SIX TRUE THINGS
-for Terrance Hayes
That poet whose father battered his way
into his mother, so that he can stand here now,
calling his lost father back to family:
who would abandon a child?
Mid-November, chipmunks still out
foraging sunflower seed. A sparrow
flies down the chimney, battering its wings.
I open the doors, set it free.
Next day it’s back, peering out of the glass.
And the next, and the next, possessed
by what failure or expectancy?
Still the long descent calls.
You out there: will you open the door?
Thirty whole dollars for four pounds of beets
so we eat retro creamed spinach instead,
equally weighted with butter and cream.
Gutters cleaned, mousetraps baited,
windowglass washed, the stovepipe
Will has readied us for winter,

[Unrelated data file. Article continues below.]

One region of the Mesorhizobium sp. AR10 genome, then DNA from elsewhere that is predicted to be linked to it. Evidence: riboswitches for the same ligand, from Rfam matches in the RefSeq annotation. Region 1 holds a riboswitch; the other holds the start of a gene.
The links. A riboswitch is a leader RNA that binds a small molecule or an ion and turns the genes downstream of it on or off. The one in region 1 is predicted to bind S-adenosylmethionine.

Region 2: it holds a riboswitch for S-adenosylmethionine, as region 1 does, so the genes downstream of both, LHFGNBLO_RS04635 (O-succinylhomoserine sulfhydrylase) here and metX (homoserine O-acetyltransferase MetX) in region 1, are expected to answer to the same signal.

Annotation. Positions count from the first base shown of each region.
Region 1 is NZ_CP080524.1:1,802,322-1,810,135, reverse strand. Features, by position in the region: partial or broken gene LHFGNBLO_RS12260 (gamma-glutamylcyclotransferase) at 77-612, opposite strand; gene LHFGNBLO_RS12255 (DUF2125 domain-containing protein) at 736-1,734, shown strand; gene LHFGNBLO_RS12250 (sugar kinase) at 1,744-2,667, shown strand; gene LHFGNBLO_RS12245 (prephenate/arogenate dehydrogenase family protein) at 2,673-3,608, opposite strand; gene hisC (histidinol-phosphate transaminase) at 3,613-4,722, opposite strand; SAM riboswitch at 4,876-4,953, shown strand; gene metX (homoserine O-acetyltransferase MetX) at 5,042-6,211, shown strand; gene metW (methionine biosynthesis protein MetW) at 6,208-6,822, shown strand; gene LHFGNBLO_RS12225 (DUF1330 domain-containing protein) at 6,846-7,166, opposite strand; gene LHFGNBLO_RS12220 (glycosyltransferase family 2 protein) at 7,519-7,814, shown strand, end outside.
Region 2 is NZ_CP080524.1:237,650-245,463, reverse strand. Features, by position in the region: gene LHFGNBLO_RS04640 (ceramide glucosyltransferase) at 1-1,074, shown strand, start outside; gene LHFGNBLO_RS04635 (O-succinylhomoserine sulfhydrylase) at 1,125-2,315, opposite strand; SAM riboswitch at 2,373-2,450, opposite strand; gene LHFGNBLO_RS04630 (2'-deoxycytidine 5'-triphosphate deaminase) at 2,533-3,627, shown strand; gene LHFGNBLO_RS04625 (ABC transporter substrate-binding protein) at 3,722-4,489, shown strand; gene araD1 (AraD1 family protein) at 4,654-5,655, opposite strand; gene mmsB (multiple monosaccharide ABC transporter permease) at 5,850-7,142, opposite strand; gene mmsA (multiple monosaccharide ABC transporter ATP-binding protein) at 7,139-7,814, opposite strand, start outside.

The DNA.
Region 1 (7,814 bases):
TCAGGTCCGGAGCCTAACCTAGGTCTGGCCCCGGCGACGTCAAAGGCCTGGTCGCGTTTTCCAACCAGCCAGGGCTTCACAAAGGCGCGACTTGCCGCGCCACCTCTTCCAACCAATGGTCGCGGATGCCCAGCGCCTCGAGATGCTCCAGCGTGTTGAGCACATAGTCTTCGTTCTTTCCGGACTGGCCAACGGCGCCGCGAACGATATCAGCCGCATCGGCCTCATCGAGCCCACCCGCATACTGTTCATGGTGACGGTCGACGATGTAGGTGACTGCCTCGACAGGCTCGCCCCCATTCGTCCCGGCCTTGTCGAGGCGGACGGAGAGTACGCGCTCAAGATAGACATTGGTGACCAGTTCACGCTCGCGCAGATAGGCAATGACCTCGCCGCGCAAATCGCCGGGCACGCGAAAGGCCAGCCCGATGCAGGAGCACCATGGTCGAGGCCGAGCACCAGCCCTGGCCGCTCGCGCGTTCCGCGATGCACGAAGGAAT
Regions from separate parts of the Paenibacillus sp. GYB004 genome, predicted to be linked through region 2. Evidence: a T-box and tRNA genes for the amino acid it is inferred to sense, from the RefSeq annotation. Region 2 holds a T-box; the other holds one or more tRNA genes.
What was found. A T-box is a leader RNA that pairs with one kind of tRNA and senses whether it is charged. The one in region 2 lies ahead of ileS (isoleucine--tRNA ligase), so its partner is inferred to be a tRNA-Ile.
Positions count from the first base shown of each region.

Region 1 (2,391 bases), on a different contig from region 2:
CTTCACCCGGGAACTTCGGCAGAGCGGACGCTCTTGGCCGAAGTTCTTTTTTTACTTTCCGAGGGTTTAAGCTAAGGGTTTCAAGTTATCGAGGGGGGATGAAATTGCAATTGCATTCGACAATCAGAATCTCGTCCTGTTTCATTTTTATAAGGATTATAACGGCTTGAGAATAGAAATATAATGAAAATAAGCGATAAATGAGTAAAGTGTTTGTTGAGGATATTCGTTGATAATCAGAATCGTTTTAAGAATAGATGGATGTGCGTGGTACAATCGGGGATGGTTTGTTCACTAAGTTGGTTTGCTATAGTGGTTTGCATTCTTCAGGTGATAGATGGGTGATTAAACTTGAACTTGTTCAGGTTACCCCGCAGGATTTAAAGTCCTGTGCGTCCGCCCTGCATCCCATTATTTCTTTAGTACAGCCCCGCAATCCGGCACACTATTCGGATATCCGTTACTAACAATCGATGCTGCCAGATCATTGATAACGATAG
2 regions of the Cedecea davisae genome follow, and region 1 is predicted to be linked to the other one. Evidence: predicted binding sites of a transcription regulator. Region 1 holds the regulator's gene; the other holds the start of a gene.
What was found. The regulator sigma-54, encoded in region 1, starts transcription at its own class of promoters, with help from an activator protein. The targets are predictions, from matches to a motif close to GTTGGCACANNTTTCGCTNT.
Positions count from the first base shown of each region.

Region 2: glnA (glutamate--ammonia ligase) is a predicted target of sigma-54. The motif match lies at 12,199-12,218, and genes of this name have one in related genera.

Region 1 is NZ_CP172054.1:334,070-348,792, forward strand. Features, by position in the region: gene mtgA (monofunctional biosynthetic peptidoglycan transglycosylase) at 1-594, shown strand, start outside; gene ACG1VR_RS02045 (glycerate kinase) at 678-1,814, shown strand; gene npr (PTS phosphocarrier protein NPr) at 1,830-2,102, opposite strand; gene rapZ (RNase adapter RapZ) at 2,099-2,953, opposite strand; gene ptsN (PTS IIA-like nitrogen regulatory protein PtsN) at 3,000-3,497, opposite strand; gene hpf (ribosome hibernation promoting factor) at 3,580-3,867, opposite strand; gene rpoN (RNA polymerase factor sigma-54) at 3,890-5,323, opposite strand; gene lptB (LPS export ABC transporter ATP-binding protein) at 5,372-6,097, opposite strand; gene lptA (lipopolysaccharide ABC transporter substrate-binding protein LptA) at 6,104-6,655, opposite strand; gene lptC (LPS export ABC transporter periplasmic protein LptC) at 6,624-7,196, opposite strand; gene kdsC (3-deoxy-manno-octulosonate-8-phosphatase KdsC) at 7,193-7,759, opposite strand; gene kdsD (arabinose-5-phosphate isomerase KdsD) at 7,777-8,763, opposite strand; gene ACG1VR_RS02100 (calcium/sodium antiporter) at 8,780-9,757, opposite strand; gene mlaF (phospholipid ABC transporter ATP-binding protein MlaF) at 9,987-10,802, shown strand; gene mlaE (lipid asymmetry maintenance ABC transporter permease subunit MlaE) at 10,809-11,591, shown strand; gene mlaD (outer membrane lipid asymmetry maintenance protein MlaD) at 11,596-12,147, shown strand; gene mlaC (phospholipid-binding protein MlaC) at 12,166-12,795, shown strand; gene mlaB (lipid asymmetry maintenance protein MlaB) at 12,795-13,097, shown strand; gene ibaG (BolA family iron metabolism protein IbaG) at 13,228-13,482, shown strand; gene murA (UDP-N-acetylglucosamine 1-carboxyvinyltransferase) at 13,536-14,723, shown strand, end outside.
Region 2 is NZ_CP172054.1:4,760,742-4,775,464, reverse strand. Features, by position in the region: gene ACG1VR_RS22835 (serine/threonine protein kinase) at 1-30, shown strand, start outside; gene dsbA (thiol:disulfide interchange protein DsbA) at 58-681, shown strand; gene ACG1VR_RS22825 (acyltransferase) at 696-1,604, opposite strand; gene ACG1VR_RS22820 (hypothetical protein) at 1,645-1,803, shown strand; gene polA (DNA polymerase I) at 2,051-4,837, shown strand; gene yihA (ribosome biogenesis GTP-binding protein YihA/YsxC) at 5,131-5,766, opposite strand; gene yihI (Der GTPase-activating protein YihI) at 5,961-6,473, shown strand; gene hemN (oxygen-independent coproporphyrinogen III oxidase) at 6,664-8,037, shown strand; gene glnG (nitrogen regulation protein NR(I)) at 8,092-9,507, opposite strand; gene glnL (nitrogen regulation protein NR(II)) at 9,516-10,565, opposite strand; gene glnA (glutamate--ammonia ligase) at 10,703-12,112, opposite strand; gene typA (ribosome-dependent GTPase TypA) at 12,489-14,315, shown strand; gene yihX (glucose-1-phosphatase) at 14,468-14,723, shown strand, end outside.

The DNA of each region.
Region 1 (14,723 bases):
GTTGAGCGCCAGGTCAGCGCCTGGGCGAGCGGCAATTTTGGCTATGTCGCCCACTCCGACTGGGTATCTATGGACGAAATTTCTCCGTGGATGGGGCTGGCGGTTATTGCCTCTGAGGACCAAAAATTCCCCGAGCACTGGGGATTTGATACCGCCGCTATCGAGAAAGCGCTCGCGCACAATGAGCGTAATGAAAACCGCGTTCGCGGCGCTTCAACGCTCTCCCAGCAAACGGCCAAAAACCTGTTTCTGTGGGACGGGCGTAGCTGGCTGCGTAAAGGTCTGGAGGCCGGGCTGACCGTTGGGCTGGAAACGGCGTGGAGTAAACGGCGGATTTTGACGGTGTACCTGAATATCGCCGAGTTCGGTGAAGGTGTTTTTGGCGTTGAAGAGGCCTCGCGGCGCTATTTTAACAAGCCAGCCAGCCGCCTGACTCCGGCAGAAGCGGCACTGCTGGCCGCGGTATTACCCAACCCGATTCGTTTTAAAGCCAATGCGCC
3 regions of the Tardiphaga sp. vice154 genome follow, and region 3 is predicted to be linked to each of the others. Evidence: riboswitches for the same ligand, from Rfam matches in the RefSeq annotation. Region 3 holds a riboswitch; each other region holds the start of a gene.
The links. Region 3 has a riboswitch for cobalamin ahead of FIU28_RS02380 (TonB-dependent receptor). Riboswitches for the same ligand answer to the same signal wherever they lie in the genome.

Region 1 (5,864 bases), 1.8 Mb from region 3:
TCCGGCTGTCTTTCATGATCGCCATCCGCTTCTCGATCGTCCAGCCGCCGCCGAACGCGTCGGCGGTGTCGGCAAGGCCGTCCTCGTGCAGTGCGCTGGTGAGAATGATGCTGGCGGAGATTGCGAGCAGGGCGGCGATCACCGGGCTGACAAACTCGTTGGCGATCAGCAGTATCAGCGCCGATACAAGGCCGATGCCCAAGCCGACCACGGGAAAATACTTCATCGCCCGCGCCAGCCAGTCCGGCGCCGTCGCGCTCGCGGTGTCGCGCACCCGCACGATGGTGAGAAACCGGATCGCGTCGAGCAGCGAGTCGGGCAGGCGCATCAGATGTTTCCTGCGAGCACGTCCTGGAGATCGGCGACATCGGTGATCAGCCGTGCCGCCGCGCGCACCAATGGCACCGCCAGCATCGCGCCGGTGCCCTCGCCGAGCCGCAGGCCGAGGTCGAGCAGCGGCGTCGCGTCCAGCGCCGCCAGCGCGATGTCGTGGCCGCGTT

but the grass shines green.
At midnight, I see a stone in the yard
move slowly downhill
following her pointed possum nose,
children curled in her pouch,
fastened to teats—butter and cream
is what they know.
Robin Chapman’s most recent book, The Eelgrass Meadow, was published by Tebot Bach in 2011. She is recipient of the 2010 Helen Howe Poetry Prize from Appalachia. Her work has appeared recently in Alaska Quarterly Review, Prairie Schooner, and Qarrtsiluni.